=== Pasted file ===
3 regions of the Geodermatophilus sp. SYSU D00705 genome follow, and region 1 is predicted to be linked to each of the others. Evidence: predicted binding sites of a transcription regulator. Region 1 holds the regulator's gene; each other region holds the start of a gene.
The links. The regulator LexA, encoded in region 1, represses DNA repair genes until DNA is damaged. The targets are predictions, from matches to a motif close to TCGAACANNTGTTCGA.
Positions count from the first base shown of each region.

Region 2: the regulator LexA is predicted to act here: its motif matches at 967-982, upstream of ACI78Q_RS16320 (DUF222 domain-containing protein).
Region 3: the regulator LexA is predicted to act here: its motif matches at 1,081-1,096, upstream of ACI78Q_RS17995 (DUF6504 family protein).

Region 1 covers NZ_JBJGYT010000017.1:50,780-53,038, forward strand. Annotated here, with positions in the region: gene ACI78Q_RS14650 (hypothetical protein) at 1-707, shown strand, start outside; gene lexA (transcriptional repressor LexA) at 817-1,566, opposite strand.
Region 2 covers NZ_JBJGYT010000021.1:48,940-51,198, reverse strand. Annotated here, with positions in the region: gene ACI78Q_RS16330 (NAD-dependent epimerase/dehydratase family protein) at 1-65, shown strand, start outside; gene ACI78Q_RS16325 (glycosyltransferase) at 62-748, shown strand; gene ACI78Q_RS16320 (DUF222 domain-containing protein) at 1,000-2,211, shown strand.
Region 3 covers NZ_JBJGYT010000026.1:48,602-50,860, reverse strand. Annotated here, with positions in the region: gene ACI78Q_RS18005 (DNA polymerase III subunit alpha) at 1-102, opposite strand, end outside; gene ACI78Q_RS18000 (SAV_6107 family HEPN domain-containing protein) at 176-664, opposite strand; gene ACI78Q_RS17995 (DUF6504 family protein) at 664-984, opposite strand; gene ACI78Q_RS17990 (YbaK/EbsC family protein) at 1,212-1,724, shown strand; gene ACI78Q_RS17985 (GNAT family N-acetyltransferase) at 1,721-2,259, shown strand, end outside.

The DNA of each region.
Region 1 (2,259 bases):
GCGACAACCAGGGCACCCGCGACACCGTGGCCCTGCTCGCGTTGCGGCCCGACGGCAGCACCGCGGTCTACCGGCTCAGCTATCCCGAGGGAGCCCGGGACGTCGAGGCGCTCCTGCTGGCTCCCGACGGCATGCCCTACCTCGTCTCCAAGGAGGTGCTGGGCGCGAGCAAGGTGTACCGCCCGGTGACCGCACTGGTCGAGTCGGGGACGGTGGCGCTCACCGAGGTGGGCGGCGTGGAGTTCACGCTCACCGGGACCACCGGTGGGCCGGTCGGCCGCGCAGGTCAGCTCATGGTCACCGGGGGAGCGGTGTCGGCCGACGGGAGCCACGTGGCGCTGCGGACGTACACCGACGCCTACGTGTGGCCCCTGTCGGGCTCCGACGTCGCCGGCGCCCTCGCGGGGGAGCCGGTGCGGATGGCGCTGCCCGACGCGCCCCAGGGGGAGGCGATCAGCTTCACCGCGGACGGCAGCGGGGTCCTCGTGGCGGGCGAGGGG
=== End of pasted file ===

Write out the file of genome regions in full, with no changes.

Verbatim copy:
3 regions of the Geodermatophilus sp. SYSU D00705 genome follow, and region 1 is predicted to be linked to each of the others. Evidence: predicted binding sites of a transcription regulator. Region 1 holds the regulator's gene; each other region holds the start of a gene.
The links. The regulator LexA, encoded in region 1, represses DNA repair genes until DNA is damaged. The targets are predictions, from matches to a motif close to TCGAACANNTGTTCGA.
Positions count from the first base shown of each region.

Region 2: the regulator LexA is predicted to act here: its motif matches at 967-982, upstream of ACI78Q_RS16320 (DUF222 domain-containing protein).
Region 3: the regulator LexA is predicted to act here: its motif matches at 1,081-1,096, upstream of ACI78Q_RS17995 (DUF6504 family protein).

Region 1 covers NZ_JBJGYT010000017.1:50,780-53,038, forward strand. Annotated here, with positions in the region: gene ACI78Q_RS14650 (hypothetical protein) at 1-707, shown strand, start outside; gene lexA (transcriptional repressor LexA) at 817-1,566, opposite strand.
Region 2 covers NZ_JBJGYT010000021.1:48,940-51,198, reverse strand. Annotated here, with positions in the region: gene ACI78Q_RS16330 (NAD-dependent epimerase/dehydratase family protein) at 1-65, shown strand, start outside; gene ACI78Q_RS16325 (glycosyltransferase) at 62-748, shown strand; gene ACI78Q_RS16320 (DUF222 domain-containing protein) at 1,000-2,211, shown strand.
Region 3 covers NZ_JBJGYT010000026.1:48,602-50,860, reverse strand. Annotated here, with positions in the region: gene ACI78Q_RS18005 (DNA polymerase III subunit alpha) at 1-102, opposite strand, end outside; gene ACI78Q_RS18000 (SAV_6107 family HEPN domain-containing protein) at 176-664, opposite strand; gene ACI78Q_RS17995 (DUF6504 family protein) at 664-984, opposite strand; gene ACI78Q_RS17990 (YbaK/EbsC family protein) at 1,212-1,724, shown strand; gene ACI78Q_RS17985 (GNAT family N-acetyltransferase) at 1,721-2,259, shown strand, end outside.

The DNA of each region.
Region 1 (2,259 bases):
GCGACAACCAGGGCACCCGCGACACCGTGGCCCTGCTCGCGTTGCGGCCCGACGGCAGCACCGCGGTCTACCGGCTCAGCTATCCCGAGGGAGCCCGGGACGTCGAGGCGCTCCTGCTGGCTCCCGACGGCATGCCCTACCTCGTCTCCAAGGAGGTGCTGGGCGCGAGCAAGGTGTACCGCCCGGTGACCGCACTGGTCGAGTCGGGGACGGTGGCGCTCACCGAGGTGGGCGGCGTGGAGTTCACGCTCACCGGGACCACCGGTGGGCCGGTCGGCCGCGCAGGTCAGCTCATGGTCACCGGGGGAGCGGTGTCGGCCGACGGGAGCCACGTGGCGCTGCGGACGTACACCGACGCCTACGTGTGGCCCCTGTCGGGCTCCGACGTCGCCGGCGCCCTCGCGGGGGAGCCGGTGCGGATGGCGCTGCCCGACGCGCCCCAGGGGGAGGCGATCAGCTTCACCGCGGACGGCAGCGGGGTCCTCGTGGCGGGCGAGGGG